But MIX 2001 wasn't just about the past. The most popular show of the week was "I've Been Framed," a program of queer youth media organized by Paper Tiger Television. Eschewing the typical gay fest clog of film school coming-out tales, "I've Been Framed" chose gritty, angsty Sadie-Benning-esque diary films and two longform activist videos.
"Fenced Out" took on the history of the West Side piers, where urban queer youth had, until recently, found an open public space in which to congregate, but now find themselves pushed out by renovation and police. "Homecoming Queens" was a winsome self-made portrait of Green Chimneys Gramercy Residence, a unique halfway house for queer youth in New York. While the endearing videos in "I've Been Framed" weren't the most polished works on view at MIX, the palpable enthusiasm of the overpacked crowd showed the continued appeal of MIX's trademark mix of homegrown organizing and innovative media making.
MIX always showcases new works by some of the best contemporary experimental film and videomakers, although this year it felt a bit harder to find them in the fray. Some notable works by auteurs on view in 2001 included Peggy Awesh's Tomb Raider re-mix "She-Puppet," Bobby Abate's eerie internet sexcapade "Hammer," Kate Hardy and Therine Youngblood's D.I.Y. Martha Rosler tribute "Semiotics of the Bitchin'," Patty Chang's Fear-Factor-meets-Chris-Burden performance tape "Eels," Richard Fung's now-classic "Family Trilogy" video essays, and Neil Goldberg's short Dad doc "A System for Writing Thank-You Notes." As usual, however, these gems were buried in middling, over-inclusive programs that asked antsy, critical New Yorker to sit still for far too long.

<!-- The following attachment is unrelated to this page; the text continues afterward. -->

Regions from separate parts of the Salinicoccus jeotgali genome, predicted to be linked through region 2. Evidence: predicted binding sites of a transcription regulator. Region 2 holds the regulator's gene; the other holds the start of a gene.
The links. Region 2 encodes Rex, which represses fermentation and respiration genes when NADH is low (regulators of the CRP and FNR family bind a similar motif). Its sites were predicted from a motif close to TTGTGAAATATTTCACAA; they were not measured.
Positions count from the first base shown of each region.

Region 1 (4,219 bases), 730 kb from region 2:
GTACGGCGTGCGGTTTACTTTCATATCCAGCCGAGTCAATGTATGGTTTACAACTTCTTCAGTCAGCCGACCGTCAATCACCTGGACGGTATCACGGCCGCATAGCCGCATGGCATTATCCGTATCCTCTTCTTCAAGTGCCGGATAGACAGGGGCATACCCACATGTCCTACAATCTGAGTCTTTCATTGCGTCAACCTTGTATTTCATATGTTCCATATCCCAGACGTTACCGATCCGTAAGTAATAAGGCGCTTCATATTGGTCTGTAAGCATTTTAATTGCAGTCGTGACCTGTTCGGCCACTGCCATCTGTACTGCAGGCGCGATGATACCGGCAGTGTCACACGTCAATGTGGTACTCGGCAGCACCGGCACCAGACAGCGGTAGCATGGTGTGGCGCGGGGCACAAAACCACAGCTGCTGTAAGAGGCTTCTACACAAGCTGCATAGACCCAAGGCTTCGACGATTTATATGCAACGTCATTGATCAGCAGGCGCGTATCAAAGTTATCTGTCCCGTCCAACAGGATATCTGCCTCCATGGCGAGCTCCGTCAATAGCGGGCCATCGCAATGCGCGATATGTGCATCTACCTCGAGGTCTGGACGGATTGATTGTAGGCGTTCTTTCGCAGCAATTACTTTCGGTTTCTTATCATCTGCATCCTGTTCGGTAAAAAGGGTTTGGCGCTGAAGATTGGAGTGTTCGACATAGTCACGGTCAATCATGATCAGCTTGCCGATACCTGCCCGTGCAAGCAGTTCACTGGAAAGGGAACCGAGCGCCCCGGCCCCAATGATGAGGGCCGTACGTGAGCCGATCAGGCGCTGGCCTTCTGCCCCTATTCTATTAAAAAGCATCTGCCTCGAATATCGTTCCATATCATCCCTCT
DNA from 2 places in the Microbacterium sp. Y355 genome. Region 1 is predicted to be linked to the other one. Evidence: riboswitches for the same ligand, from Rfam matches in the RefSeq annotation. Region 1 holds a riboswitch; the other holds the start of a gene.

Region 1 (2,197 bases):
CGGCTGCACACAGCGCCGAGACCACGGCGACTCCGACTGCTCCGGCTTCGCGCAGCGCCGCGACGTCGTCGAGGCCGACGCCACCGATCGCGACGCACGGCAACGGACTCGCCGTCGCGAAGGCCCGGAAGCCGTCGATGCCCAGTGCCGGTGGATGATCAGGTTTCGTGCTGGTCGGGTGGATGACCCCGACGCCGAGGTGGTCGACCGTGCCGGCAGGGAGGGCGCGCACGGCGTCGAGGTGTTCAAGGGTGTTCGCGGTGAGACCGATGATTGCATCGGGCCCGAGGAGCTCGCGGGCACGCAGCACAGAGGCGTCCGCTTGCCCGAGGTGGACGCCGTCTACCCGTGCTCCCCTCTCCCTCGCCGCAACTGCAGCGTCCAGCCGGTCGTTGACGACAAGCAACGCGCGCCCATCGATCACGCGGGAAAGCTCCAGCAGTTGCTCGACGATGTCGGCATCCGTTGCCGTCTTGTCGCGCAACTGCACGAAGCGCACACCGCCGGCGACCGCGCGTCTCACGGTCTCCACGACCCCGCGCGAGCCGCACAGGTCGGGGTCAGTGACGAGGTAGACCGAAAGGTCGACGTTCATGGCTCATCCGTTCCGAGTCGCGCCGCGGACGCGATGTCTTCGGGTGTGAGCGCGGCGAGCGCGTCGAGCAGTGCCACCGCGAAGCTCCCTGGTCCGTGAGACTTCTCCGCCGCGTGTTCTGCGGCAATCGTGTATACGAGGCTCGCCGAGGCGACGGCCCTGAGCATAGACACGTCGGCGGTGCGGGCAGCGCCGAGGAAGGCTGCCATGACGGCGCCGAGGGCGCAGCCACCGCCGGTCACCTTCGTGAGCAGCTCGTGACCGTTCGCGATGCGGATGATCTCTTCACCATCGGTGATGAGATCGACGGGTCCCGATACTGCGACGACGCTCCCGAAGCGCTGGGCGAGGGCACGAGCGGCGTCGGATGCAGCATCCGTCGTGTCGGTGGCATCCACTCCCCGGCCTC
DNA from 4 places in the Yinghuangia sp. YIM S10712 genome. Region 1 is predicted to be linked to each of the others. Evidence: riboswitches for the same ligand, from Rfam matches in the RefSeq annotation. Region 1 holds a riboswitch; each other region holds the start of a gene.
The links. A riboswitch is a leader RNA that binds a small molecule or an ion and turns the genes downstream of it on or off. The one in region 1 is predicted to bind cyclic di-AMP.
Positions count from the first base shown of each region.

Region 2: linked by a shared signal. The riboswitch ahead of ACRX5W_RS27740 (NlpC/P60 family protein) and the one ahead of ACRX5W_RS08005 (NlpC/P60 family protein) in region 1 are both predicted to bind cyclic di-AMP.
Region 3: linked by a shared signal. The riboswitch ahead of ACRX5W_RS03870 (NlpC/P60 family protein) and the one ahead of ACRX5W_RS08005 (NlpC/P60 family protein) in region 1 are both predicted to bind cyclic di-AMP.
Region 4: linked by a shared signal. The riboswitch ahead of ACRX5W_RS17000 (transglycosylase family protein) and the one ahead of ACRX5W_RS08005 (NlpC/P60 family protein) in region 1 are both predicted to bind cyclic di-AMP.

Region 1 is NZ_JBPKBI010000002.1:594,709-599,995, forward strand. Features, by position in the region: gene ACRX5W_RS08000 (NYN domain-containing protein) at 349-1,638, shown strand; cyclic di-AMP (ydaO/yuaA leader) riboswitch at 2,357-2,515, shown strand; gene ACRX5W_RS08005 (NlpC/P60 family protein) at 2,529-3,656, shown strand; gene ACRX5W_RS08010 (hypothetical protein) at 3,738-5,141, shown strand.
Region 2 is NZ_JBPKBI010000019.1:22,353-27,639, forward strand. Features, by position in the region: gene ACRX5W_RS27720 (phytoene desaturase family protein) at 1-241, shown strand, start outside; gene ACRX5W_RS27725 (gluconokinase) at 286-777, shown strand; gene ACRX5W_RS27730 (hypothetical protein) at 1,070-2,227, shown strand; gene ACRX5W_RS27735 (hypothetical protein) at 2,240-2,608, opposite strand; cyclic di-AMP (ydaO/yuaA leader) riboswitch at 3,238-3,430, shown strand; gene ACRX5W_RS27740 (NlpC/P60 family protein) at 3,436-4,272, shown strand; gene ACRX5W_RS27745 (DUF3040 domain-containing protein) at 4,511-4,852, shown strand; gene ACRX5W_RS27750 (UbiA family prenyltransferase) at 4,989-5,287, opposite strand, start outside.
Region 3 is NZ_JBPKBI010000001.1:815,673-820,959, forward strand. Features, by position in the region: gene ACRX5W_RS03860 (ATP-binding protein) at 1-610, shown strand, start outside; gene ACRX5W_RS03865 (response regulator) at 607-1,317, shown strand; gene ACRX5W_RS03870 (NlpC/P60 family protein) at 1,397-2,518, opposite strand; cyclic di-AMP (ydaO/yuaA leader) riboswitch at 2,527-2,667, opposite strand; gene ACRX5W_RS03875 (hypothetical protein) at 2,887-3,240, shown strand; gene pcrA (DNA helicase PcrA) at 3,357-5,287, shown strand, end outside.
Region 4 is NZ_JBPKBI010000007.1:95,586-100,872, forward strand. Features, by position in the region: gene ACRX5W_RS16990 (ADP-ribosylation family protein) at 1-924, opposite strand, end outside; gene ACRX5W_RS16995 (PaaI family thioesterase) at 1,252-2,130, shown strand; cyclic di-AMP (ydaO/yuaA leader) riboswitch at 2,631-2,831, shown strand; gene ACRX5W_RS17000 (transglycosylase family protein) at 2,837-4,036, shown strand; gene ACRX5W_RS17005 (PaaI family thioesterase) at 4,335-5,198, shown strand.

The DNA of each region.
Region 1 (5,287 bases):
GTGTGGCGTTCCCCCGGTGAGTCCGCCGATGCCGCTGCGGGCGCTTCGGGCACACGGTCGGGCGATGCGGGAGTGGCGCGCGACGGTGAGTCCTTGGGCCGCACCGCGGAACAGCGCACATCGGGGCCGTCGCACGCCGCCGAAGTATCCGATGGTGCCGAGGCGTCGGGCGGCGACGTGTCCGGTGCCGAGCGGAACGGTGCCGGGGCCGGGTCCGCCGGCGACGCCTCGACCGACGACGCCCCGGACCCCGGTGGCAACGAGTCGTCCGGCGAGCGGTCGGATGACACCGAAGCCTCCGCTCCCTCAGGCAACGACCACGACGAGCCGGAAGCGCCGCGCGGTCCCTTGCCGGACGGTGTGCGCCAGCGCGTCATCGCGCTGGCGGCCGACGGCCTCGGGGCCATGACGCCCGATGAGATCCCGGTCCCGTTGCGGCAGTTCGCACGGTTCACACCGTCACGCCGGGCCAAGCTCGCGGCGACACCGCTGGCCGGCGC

Though MIX's tone seemed maybe a bit more serious than recent editions, there was still time out for the obligatory dose of drag. The yearly Gong Show, in which a panel of local celebs harshly judge an open screening, was hosted by sharp-witted glamourpuss Linda Simpson (a.k.a. Les Simpson of Time Out New York) and the panel included Village Voice gossip columnist Michael Musto, breast-juggling nightclub fixture Bob, and tubby drag king MurrayHill, who mooned the audience with impish glee. Hill returned on closing night to host "Glitter," a program of sometimes hilarious, trashy comedy shorts named after the Mariah Carey bomb. The best included Christopher Westfall's naughty stop-action sexfest "Pee-Wee's Sodomy House," Lynne Chan and Yvette Choy's takeoff of the Anne Heche / Barbara Walter interview "Call Me Cwazy" (starring Hill as Walters and underground film starlet Cary Curran as Heche), and the first ten minutes of Lawrence Elbert's otherwise sadly drawn-out spoof "Behind the Biography: Bjork."
Despite the lack of alcohol sponsorship, MIX continued its tradition of aggressive partying, packing ten fetes into its mere five-day run. Most were semi-standard industry drink-ticket affairs, some overpacked, others thin. Though always more free and friendly than the usual fest galas, MIX's parties didn't feel as wild as previous editions. But old habits die hard: one event, a "Lusty Loft" party in Brooklyn's DUMBO district for curator Scott Berry's shorts program "The Skin I'm In," even boasted a real orgy room, squirming with unclothed, unkempt and underwashed young Brooklyn bohemians. At fifteen years old, despite the weight of history under its belt, MIX continues to grope for rebellion.